The estimated reading time for this post is 2 minutes
It was 4pm, after a long day. We were a bit worn thin, to be honest. The 20-day challenge is no joke and has certainly taken a sizable amount of energy to sustain – and we are barely two days in! We sat as a team to discuss a key appointment on tomorrow’s calendar, a visit to a Geometry class that might be a potential source for us to draw inspiration, process and content from for our hybrid Geometry course. I had sent a message on Voxer to Jessica and Bryan that we’d convene in the office at 4pm for a pre-conference. My goal for the pre-conference was to clarify Jessica as the lead on the visit tomorrow, and to help refine and clarify the vision for the outcome of our visit. My thought: “If this is a successful visit for our department, what does that look like?” Bryan and I were bringing a few lightweight cameras and would be ready to capture sounds and images that might be formative in our initial steps to shape a hybrid Geometry course. We were the crew and Jessica, the director.
I set the stage for the pre-conference by stating that since we’d likely make other visits to classrooms and we wanted to be intentional about refining our own processes for efficiency’s sake. During the pre-conference, I asked Jessica a series of open-ended questions about the nature of what we were expecting to walk into during the math classroom visit.
- “What do you think tomorrow will look like?”
- “What might we see the teacher do?”
- “What might we see the students do?”
And then, I shifted the questions a bit to ask Jessica what elements she would prioritize as high value for her as the lead of the hybrid geometry course development project. After several minutes of questions and identifying some important themes for Jessica that we should attend to during the visit, I asked Jessica to address three questions: 1) if the visit tomorrow is a success for her, what will we walk away with? 2) if the visit tomorrow is a success for the teacher, what will that look like to the teacher? and 3) if the visit tomorrow is a success for Bryan and me, what will that look like?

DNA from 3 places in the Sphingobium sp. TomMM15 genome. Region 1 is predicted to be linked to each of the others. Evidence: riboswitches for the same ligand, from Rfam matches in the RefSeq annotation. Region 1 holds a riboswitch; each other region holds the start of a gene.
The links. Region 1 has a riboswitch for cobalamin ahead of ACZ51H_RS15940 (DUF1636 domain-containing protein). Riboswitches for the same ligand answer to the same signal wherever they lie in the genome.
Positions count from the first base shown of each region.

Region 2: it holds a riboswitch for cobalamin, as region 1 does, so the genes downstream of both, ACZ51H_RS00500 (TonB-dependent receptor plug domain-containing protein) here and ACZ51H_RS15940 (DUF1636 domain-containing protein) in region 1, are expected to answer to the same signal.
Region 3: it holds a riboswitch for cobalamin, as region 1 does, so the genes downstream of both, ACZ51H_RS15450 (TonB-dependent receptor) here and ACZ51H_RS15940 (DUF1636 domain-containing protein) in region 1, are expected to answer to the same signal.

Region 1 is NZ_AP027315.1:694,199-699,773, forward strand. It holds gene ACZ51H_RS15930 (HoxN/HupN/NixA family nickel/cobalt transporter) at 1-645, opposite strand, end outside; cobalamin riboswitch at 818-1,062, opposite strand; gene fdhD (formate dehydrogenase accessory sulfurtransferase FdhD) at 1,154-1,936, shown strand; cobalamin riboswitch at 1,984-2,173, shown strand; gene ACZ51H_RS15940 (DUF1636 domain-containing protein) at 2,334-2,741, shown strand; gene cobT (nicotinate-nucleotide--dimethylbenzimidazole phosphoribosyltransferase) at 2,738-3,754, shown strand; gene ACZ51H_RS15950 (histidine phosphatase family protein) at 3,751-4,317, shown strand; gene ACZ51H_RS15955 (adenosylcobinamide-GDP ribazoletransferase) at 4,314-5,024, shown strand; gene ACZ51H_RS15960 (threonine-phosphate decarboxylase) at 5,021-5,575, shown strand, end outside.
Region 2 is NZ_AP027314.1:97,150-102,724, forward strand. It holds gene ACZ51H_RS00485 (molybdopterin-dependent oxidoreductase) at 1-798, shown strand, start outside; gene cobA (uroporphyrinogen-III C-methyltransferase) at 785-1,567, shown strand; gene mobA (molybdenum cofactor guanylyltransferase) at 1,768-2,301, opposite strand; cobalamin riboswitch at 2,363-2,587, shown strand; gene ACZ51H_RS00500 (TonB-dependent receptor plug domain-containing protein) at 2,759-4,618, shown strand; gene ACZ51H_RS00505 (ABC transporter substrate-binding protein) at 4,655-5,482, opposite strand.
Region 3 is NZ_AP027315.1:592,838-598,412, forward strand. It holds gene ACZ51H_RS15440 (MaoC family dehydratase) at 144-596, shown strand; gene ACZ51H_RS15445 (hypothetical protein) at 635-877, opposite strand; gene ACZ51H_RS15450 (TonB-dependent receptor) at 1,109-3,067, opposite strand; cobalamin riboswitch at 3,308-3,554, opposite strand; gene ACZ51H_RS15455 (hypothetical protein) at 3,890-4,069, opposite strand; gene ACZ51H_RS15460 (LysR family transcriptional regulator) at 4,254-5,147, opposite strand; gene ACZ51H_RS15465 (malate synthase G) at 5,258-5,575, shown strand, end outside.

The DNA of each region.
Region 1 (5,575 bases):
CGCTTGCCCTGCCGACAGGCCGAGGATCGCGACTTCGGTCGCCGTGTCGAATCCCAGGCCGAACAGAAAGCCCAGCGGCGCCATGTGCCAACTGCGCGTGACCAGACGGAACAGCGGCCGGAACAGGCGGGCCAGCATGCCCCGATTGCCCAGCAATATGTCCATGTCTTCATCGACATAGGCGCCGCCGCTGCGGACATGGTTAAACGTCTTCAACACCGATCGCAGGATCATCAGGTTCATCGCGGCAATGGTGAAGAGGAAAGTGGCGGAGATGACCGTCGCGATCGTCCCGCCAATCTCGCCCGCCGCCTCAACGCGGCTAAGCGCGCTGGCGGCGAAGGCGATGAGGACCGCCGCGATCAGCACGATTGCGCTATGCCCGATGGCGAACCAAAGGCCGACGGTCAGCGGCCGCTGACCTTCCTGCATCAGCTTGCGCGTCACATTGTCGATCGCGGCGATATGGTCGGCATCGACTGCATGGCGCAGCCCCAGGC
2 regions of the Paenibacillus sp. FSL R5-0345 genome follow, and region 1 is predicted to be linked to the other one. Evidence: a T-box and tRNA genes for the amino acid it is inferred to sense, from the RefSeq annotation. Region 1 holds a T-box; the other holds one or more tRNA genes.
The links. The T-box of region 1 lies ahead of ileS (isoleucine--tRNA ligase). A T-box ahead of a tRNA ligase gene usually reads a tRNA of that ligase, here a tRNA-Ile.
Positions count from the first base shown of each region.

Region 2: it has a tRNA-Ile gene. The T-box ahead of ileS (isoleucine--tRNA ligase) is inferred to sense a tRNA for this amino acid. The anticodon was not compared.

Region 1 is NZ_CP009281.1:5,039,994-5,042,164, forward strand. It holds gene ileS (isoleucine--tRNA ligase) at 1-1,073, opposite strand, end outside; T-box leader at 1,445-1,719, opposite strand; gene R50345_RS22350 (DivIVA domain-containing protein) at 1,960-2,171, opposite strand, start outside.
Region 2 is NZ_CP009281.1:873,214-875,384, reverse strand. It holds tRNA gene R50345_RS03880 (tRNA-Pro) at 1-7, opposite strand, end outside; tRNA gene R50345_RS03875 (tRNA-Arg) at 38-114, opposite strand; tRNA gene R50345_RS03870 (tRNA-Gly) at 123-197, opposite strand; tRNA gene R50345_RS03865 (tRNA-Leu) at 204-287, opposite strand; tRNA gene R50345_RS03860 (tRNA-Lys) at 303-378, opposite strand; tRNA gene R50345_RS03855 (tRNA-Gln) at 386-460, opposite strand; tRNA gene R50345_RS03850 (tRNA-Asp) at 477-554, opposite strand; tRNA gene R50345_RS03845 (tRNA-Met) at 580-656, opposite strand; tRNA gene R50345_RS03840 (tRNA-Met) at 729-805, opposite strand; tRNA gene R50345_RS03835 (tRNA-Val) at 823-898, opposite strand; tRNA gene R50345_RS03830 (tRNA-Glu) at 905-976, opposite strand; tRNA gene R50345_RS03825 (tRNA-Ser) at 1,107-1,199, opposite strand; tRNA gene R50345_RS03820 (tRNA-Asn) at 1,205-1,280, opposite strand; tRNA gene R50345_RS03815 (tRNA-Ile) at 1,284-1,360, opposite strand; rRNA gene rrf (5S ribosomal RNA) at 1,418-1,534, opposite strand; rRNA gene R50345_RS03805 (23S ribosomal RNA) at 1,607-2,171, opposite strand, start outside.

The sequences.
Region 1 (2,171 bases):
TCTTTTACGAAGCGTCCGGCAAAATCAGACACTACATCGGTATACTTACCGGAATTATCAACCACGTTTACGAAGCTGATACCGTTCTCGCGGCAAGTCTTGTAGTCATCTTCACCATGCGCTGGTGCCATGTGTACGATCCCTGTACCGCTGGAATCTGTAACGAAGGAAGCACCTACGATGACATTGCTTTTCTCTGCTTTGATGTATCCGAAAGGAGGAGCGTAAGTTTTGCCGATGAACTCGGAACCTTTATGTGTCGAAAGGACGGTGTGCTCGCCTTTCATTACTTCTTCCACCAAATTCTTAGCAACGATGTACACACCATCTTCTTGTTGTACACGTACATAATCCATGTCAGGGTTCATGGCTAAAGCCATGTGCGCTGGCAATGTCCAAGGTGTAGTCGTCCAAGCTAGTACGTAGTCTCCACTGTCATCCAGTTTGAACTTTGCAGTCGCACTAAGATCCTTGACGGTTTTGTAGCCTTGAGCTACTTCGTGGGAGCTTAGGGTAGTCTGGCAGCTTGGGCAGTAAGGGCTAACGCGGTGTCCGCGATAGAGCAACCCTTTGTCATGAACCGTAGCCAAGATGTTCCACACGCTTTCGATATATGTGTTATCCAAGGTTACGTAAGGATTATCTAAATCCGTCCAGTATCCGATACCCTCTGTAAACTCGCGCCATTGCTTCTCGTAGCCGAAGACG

I asked Jessica to take a minute to collect her thoughts and then asked her to think of herself as a film director, and to prepare a speech, or an address, to set the vision for Bryan and I, to guide and motivate us as her crew. Bryan and I left the room to set up some BreakoutEdu kits for Santa Ana Valley High School to borrow. When we returned, Jessica was ready.
Within the first few words of her speech, I stopped her and said, “Wait, let me get this on camera.” She laughed and I set the action camera up quickly and pressed record. She delivered her vision.
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Coordinating 21st Century Learning in Santa Ana & beyond. I practice art through photography. I raise funds for clean water with Team World Vision.